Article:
Congresswoman Ilhan Omar (D-MN) used an interview with Trevor Noah on the Daily Show Thursday to liken the defensiveness she felt at being called anti-Semitic to what she claimed people might feel when they are accused of exhibiting “white privilege.”
“You are someone who has been very outspoken, you’ve always spoken your mind and spoken directly to people, voters, your colleagues, et cetera, and recently you’ve come under fire for a few of your previous comments,” Noah opened his discussion with his guest.
“Recently?” Omar responded with a laugh.
Noah was referring to a 2012 tweet from Omar, posted in reaction to an Israeli operation against Hamas, that read, “Israel has hypnotized the world, may Allah awaken the people and help them see the evil doings of Israel.”
— Ilhan Omar (@IlhanMN) November 16, 2012
Omar said later she was not aware of the “ugly sentiment” underlying the remark but she has neither apologized for it nor deleted it.
“In all sincerity, it was after my CNN interview that I heard from Jewish orgs. that my use of the word ‘Hypnotize’ and the ugly sentiment it holds was offensive,” she said in a Twitter thread.
Thursday night she went further by way of exposition to Trevor Noah, likening her initial defensiveness to the criticism she received for that Tweet to what people must feel when they are accused of displaying “white privilege.”
“With that tweet, what I finally realized is the realization that I hope that people come to when we’re having a conversation about white privilege,” Omar said. “People would be, like, ‘I grew up in a poor neighborhood, I can’t be privileged. Can you stop saying that? I haven’t benefited from my whiteness!’”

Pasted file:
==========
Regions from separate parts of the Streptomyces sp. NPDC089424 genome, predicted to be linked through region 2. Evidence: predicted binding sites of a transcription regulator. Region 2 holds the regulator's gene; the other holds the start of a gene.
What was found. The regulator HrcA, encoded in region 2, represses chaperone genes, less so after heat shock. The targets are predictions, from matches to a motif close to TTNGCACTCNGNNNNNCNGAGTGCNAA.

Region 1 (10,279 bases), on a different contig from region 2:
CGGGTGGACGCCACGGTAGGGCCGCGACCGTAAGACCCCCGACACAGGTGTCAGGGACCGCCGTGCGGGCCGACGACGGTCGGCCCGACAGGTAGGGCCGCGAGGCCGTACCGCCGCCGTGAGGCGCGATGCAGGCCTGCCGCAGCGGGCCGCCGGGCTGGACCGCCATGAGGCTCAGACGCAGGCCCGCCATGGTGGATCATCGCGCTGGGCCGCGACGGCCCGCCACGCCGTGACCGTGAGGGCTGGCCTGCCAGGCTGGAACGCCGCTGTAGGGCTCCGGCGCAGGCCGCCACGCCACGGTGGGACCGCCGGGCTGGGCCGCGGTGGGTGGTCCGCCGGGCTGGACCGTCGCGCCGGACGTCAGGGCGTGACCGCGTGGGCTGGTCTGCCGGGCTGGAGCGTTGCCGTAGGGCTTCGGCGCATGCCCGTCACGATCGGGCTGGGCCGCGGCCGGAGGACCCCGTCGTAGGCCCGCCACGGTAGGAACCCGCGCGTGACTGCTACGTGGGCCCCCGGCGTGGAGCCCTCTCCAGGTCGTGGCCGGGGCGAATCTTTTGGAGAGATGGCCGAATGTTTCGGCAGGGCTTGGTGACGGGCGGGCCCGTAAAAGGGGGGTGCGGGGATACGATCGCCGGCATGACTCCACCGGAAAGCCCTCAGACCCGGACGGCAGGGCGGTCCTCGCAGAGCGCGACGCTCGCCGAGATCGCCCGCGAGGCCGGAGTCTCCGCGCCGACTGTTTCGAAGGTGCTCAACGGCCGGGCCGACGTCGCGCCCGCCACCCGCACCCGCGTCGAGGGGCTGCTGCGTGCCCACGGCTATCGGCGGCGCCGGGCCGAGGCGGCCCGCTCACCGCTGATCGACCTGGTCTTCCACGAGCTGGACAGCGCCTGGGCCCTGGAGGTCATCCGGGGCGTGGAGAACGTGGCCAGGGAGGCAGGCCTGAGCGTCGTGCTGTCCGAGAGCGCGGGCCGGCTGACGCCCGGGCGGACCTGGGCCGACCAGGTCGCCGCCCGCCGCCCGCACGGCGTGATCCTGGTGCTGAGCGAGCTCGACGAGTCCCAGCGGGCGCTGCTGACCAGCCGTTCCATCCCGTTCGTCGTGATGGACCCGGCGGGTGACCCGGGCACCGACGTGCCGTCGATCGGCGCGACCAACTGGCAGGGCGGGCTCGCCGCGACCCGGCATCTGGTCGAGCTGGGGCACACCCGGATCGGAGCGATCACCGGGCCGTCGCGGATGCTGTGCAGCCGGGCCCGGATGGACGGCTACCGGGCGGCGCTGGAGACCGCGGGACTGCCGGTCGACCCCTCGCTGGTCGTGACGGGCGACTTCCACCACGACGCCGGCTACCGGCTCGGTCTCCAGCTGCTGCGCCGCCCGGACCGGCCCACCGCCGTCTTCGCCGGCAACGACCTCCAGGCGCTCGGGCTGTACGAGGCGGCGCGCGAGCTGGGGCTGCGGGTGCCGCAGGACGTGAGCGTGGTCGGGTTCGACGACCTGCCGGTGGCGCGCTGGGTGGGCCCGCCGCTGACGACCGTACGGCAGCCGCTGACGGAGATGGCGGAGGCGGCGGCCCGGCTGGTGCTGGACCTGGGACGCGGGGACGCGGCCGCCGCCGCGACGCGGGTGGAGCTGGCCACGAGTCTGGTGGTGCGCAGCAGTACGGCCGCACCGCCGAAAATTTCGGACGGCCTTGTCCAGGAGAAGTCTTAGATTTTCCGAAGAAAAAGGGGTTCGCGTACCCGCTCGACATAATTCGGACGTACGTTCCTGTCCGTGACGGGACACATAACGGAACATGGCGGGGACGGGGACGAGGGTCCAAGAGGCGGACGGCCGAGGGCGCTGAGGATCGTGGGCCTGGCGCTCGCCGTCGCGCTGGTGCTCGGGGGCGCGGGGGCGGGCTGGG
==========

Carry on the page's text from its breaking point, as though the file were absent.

She said it’s about acknowledging a “systematic” problem in both cases, whether it’s white privilege or anti-Semitism. “That happened for me,” Omar said. “I was like, ‘Do not call me that, that’s not what I was doing.’ And I was like, oh, I see what you’re saying now. So I had to take a deep breath and understand where people were coming from and what point they were trying to make, which is what I expect people to do when I’m talking to them about things that impact me or offend me.”
“What is important in this conversation is that we separate the land, the people and administrations,” she continued. “When I talk about what we are doing wrong in this country, it’s not because I hate this country, it’s not because I don’t see myself as American. It’s because I love this country and because I am American and because I want it to do better.”
Omar has previously mocked the idea that Israel is a democracy, comparing it to Iran and saying it should not be accepted as a “Jewish state” — then doubling down; and justified writing a letter to a judge in 2016 asking for a lenient sentence for nine Somali-Americans who were convicted of trying to join the Islamic State terror organization.